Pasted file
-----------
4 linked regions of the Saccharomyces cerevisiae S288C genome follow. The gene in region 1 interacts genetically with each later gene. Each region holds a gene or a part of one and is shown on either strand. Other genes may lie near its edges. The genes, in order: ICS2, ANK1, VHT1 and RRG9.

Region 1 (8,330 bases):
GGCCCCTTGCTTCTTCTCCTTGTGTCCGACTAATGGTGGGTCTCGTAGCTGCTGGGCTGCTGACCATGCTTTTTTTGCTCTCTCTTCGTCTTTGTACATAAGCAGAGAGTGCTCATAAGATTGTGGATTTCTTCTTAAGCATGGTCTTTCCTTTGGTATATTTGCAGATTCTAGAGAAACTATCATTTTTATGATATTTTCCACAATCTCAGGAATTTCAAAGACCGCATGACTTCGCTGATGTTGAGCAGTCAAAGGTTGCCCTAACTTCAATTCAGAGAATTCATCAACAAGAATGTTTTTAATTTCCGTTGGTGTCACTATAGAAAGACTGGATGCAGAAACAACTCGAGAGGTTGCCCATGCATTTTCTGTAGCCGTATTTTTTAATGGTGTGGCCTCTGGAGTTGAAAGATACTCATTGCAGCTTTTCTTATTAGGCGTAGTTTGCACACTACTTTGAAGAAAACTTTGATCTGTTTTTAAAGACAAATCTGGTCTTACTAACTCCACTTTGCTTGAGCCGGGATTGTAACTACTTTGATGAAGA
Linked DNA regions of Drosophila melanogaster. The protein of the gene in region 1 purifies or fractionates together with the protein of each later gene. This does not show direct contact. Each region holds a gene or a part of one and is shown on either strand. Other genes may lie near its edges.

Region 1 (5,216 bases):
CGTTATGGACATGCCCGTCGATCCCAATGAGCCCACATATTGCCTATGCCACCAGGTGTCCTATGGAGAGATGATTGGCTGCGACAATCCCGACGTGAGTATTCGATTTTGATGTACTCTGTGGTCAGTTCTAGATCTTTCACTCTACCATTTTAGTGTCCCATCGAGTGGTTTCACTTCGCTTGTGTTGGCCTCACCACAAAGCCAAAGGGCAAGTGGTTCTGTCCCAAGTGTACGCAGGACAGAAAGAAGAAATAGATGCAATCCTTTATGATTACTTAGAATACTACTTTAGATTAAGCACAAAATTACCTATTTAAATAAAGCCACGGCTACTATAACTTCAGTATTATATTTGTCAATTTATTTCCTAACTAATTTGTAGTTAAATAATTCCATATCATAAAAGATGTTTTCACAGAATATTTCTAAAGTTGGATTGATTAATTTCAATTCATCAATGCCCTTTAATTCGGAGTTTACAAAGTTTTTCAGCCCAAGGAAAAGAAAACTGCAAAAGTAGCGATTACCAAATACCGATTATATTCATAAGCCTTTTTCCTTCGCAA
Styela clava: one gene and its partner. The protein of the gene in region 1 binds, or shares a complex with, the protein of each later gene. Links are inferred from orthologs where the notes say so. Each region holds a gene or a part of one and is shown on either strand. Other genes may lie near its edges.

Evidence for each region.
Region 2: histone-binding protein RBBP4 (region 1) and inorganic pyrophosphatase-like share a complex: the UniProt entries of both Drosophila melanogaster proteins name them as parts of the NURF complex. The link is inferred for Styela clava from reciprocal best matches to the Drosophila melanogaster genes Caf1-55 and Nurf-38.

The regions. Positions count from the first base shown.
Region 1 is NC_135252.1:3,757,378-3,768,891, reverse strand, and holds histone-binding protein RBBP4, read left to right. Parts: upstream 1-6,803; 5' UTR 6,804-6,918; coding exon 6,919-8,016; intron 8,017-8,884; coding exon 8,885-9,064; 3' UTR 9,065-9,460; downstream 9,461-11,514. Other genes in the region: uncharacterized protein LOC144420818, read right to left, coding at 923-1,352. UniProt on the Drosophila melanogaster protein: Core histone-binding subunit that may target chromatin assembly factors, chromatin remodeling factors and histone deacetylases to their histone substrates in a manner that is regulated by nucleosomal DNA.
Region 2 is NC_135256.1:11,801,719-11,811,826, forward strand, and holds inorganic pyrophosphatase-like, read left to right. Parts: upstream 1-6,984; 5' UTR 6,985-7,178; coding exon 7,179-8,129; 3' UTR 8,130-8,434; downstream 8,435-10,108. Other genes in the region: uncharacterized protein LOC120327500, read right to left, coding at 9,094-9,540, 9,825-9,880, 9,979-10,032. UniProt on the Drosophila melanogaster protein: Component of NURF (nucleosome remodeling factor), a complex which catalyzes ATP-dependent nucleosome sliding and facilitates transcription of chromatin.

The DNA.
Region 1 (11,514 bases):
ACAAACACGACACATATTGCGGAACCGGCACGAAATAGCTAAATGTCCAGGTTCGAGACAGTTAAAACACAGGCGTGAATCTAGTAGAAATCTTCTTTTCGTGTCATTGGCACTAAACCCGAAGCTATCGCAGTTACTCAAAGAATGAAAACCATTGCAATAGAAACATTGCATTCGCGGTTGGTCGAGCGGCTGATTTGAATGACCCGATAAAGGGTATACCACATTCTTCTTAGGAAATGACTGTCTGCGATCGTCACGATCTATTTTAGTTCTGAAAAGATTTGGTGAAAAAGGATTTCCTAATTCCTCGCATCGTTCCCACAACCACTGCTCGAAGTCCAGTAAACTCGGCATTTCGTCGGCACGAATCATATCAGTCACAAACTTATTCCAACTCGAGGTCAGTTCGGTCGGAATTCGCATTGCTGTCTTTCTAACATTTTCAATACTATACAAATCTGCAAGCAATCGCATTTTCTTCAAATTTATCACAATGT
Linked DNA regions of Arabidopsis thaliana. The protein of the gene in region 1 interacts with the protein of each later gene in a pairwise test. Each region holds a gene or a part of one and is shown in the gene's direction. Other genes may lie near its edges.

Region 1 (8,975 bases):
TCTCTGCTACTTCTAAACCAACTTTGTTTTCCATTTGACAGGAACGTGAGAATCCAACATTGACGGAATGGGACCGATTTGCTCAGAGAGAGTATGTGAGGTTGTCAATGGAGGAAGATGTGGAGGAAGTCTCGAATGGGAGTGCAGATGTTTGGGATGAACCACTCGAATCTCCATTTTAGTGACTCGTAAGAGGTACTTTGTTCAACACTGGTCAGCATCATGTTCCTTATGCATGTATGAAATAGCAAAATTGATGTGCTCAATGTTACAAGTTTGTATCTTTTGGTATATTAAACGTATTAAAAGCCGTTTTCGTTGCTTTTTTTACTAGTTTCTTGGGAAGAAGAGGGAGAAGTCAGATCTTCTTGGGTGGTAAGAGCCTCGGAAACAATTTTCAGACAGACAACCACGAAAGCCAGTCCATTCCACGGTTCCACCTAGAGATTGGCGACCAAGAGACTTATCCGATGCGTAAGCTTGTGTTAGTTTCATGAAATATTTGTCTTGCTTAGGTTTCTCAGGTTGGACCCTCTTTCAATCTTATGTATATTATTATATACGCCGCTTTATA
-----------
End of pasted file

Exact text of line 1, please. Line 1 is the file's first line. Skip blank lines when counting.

4 linked regions of the Saccharomyces cerevisiae S288C genome follow. The gene in region 1 interacts genetically with each later gene. Each region holds a gene or a part of one and is shown on either strand. Other genes may lie near its edges. The genes, in order: ICS2, ANK1, VHT1 and RRG9.